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Decatur Police – Another vehicle theft, burglary reported


Decatur Police – Another vehicle theft, burglary reported

Photo by Dan Whisenhunt
Photo by Dan Whisenhunt

Photo by Dan Whisenhunt

This story has been updated. 

For the second time in two days Decatur Police received reports of a vehicle stolen from a residence.

Decatur Police Sgt. Jennifer Ross reports that at around 8:55 am on Monday, June 16, police responded to a residential burglar alarm at the 100 block of Bruton Street.

When officers arrived, they saw the garage doors ajar and saw the gate into the backyard had been broken off its hinges. They also saw that someone had broken a rear living room window. They found a vehicle parked in the garage with keys in the ignition in the on position, but it wasn’t running.

Police called the homeowner and learned that another vehicle that was parked in the driveway was missing. A maintenance worker at the house next door told police he saw a black woman, between 30 to 40 years old, approximately 5’7, wearing a white shirt and blue jeans walking in the area before the burglary.

The stolen vehicle is a red Mercedes E320 displaying Georgia tag number PEX 2935.

This latest report follows a burglary and motor vehicle theft reported on Sunday, June 15.

In that case, the resident walked in on the burglary in progress and the suspects got away with her car before police arrived.

In her email, Ross included this message to Decatur residents:

Watch out for your neighbors & call police immediately if you observe suspicious behavior. Not only is it the neighborly thing to do, everyone benefits from the added security that comes with knowing the people who share the space around you and looking out for each other. No police department can function effectively without the concerned assistance of community members. There is no way for officers to know where approximately 20,000 residents live and who or what vehicles normally come and go from individual homes. The police are dependent on you to call whenever you observe suspicious persons, activities or motor vehicles.

We sometimes fail to call the police simply because we are not aware of what seemingly innocent activities might be suspicious. Other times we may notice suspicious activity and be hesitant to call for fear of seeming nosey or rude. Sometimes we assume someone else saw or heard something and already called. Call the police immediately about all suspicious activity and do it yourself, anonymously if you wish. You may have more information than another caller. Do not worry about bothering the police or being embarrassed if your suspicions prove unfounded. Officers can quickly check out a person who may end up being a repair worker or friend who stopped by unexpectedly and make sure everything is okay. Think of what might have happened if you didn’t call.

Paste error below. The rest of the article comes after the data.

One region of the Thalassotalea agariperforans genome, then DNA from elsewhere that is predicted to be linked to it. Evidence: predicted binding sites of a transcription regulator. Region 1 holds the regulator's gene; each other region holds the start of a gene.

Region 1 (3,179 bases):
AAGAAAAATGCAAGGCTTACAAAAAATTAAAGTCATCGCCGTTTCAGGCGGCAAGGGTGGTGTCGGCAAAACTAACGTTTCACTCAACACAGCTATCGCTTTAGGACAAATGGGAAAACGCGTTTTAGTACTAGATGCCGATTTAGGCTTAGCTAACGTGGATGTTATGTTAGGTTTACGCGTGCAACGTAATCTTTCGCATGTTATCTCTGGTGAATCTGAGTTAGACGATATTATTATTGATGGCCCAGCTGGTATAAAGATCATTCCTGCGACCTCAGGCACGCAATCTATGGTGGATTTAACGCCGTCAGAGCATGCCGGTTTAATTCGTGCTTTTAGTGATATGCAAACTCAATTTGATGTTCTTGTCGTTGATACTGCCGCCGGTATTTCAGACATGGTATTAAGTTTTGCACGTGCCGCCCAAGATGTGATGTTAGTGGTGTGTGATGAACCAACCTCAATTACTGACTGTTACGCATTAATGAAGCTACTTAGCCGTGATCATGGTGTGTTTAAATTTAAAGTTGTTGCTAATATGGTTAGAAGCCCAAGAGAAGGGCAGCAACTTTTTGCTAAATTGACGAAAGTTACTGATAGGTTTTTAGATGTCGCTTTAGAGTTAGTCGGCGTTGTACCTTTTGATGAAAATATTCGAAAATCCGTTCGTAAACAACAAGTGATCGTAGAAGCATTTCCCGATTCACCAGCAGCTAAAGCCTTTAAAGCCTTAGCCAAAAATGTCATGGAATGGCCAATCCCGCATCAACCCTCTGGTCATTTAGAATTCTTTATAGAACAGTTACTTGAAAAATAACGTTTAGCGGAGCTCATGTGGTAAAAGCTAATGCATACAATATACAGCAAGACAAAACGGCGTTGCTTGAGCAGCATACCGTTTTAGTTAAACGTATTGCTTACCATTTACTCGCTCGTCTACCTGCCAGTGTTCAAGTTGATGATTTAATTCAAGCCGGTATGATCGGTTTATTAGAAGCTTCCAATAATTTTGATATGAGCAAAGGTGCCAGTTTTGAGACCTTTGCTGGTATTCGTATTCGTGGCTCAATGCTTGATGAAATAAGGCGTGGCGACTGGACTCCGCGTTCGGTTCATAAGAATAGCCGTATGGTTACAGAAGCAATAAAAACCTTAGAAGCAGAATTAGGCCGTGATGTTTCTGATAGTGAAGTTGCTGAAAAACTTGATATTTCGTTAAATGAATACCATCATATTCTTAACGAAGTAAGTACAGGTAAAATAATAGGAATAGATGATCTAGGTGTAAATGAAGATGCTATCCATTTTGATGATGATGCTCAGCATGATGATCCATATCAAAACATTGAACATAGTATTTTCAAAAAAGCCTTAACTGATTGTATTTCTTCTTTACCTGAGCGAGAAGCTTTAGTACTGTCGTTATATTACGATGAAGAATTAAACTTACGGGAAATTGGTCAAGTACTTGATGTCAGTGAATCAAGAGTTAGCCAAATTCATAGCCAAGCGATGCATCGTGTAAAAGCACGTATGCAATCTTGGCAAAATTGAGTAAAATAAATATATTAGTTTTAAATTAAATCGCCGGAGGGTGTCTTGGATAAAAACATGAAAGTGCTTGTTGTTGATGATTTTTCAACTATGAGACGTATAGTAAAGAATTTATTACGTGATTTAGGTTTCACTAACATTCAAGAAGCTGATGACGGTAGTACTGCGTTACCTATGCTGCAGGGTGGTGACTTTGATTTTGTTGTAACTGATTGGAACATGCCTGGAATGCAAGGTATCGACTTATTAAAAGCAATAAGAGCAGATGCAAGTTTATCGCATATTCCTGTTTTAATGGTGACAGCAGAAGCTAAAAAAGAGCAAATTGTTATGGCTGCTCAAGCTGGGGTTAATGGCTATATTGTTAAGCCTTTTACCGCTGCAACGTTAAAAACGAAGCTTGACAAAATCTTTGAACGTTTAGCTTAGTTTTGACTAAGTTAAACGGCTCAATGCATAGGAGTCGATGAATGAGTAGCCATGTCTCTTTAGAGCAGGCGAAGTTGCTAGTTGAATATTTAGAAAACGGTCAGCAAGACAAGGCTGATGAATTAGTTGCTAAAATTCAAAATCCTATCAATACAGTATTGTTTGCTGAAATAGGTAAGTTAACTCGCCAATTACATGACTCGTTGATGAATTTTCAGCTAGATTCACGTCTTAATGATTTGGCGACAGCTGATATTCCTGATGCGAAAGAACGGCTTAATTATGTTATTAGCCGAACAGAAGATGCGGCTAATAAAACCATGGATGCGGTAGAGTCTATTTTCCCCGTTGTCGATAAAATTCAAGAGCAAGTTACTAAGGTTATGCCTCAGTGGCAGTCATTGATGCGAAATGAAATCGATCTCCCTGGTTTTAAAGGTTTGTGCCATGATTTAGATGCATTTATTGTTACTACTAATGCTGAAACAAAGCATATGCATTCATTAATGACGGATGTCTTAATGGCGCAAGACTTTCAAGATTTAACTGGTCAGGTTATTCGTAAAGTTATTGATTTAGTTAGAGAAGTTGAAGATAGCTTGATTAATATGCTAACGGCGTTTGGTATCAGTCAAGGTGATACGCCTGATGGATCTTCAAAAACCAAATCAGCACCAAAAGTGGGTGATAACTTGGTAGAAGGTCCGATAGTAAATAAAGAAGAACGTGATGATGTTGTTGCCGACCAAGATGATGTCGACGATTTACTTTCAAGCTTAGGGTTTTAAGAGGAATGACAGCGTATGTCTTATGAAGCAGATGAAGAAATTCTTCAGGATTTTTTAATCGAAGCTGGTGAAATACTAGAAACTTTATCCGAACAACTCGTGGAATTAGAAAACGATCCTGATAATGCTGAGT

People aren’t suspicious, behavior is. Although we say “suspicious person” or “suspicious vehicle”, it is in fact the behavior that is suspicious.

– Do you see someone you do not recognize loitering on a neighbor’s property or going to/coming from the side or rear of the house?

– Do you see a vehicle in your neighbor’s driveway, especially backed-in, that you do not recognize or at a time when nobody is usually home?

– Do you see person(s) going door to door, especially if they go to the side or rear of the house?

– Do you see someone waiting or loitering near a neighbor’s house, looking around as though they are trying to check to see if anyone is watching them?

– Do you hear glass breaking or the striking, banging noise caused by a door being kicked in?

– Do you see the same unknown vehicle circulating the area, driving slowly, stopping in front of your neighbor’s houses?

There are approximately 20,000 residents in Decatur and 47 police officers who are not all on duty at the same time. Think of it as having 20,000 sets of eyes rather than 47 sets of eyes.